Noah May on Wine: Jerez in the Afternoon
Illustration by Mimi Dickson
The only time I visited Jerez, it was by mistake. On this occasion, my wife and I had booked a hotel in Jerez de la Frontera, instead of booking one in Vejer de la Frontera, where our friends had rented a house for the summer. We were only joining for two days, so decided to stay in Jerez for one night and explore.
This was around 2010, and a little Googling en route from the airport informed me that the post credit-crisis years hadn’t been too kind on Jerez. The town was on the verge of going bust. The parks couldn’t pay their staff, and the zoo was alleged to be selling off its animals, so dire were these straits. I suddenly felt rather concerned. Thankfully, I need not have worried: Jerez was wild, but as charming and unique as any city I’ve visited. There were few signs of discord around town, but many indications of people finding joy in the simplest of things.
August in Andalucía is quietly brutal. The ever-present sun bakes cobbled streets, where wild dogs lie splayed out, anxious to cool themselves from the midday heat. After checking in to the guest house, we amble through the town looking for sustenance and refreshment.
The first bar we find is straight out of Hemingway, if Hemingway had been edited by Charles Bukowski. The small, smoke and oil-stained room is full of characters who look like they’ve escaped from something ominous, and are celebrating their new-found freedoms. Flamenco music plays fervently; there is a feral beauty to the cadence of the room.
I buy a half bottle of Fino sherry for three euros and we stand outside in the street, drinking with the other patrons. They welcome us into the midst of the action. There is dancing and mildly unhinged conversation. There are false teeth and a missing eye. We share our wine, buy more, are given more, share more, and this pleasant rhythm continues until dusk, when we are dragged off to a church for an impromptu flamenco performance. It’s one of the great days of my life — it feels like the quintessence of conviviality.
Sherry is perhaps the most exquisite and under-appreciated wine on the planet. There are the obvious, hackneyed jokes of creaky great aunts sipping Harvey’s Bristol Cream at Christmas, but the true picture is more multifarious than most could imagine. There is perhaps no other wine that is as versatile and profound as sherry.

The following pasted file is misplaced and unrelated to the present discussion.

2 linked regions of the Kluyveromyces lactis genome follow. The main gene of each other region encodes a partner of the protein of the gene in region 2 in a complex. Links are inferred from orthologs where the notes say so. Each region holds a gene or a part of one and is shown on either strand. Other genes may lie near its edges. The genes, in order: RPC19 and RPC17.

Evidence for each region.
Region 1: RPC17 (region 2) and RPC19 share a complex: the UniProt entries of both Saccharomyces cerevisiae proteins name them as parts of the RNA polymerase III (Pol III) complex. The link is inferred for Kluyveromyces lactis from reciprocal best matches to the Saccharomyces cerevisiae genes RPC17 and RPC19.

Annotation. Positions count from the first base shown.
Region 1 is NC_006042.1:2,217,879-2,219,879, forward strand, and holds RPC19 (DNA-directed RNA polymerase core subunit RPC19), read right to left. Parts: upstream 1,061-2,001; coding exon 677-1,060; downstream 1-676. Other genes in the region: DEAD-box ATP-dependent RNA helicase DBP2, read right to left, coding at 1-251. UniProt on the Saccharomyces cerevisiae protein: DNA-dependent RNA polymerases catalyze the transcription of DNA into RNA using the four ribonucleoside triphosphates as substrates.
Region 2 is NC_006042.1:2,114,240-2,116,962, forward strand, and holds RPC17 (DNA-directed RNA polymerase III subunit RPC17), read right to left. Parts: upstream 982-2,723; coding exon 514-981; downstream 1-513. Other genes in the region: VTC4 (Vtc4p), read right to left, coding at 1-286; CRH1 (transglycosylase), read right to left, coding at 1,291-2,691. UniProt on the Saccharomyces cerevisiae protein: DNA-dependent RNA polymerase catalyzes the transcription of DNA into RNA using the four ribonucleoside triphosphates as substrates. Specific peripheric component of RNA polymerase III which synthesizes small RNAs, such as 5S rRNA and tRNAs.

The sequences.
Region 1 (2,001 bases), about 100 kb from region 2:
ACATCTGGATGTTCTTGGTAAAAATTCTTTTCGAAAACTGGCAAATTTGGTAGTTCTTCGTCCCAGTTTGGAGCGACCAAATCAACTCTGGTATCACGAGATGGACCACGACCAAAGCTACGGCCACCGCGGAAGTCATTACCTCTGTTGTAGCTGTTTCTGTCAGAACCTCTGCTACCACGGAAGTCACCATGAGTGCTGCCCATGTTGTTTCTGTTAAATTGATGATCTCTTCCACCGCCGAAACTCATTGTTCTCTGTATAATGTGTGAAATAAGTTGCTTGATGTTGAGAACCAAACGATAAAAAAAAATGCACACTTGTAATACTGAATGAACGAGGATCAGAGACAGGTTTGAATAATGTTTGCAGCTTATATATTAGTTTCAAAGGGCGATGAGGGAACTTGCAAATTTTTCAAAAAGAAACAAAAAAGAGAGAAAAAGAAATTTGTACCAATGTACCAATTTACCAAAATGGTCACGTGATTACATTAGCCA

Sherry has to be produced in the triangle of Andalusian towns of Jerez de la Frontera, Sanlucar de Barrameda and El Puerto di Santa Maria. Wines made from grapes grown in vineyards around these towns are then fortified after fermentation with neutral grape spirit to increase the alcohol level. Most wines are made from white palomino grapes, but some sweet wines also come from Pedro Ximenez and Moscatel.
After the spirit is added, sherry is generally split off into two groups. The lighter, more delicate wines are left to evolve into Fino and Manzanilla — wines that are aged biologically under a layer of yeast or flor as it is known in the region. The heavier, mas gordo, robust sherries are selected to undergo a period of oxidative ageing, where more alcohol is added to kill off the flor, resulting in an exposure to air that allows the wines to grow into an altogether different beast and take on a kaleidoscopic range of flavour characteristics depending on how long the wine ages and under what conditions.
The greatest bottles of Fino are typically golden-green flecked masterclasses in poise and subtlety with notes of freshly baked bread, green apples and Marcona almonds. They are generally designed to be drunk in youth, but have the ability to age beautifully too.
When time, more spirit and air get involved, they lead the wines on toward its final destiny as an Amontillado, Palo Cortado or Oloroso. These wines can take on flavours ranging from saffron and caramel to smoked meats, furniture polish and roasted walnuts. The sweeter styles of Pedro Ximenez and Moscatel are versatile too, enormously multi-faceted and age-worthy – these wines can live for centuries.
Sherry is also one of the great wines for matching with food and make a merry dance with the most challenging of partners. Fino is great with oysters; Palo Cortado with pheasant biryani — try it! Finally sticky, sweet Pedro Ximenez is one of the few wines that stands up to both dark chocolate and blue cheese!
Returning to that long night in Jerez, we are walking home, heads ringing from the insistent beat of the flamenco performance we’ve just witnessed. We amble through those cobbled streets with a great sense of calm. These alleys take us through the centre of Jerez toward the hotel. We look up at the ancient sherry bodegas – Gonzalez Byass, Valdespino, Lustau, Hidalgo – all evocative testaments to centuries of tradition.
The streets are all-but-empty now and there is a welcome breeze off the Strait of Gibraltar; the air is faintly redolent of smoke, fruit, old barrels and the warm, musty corners of these cellars that give life to this town and its wines. Here in this hinterland between Europe and the African continent, there’s magic hiding away in these cathedrals of wood and booze.
My only advice to you all is drink more sherry.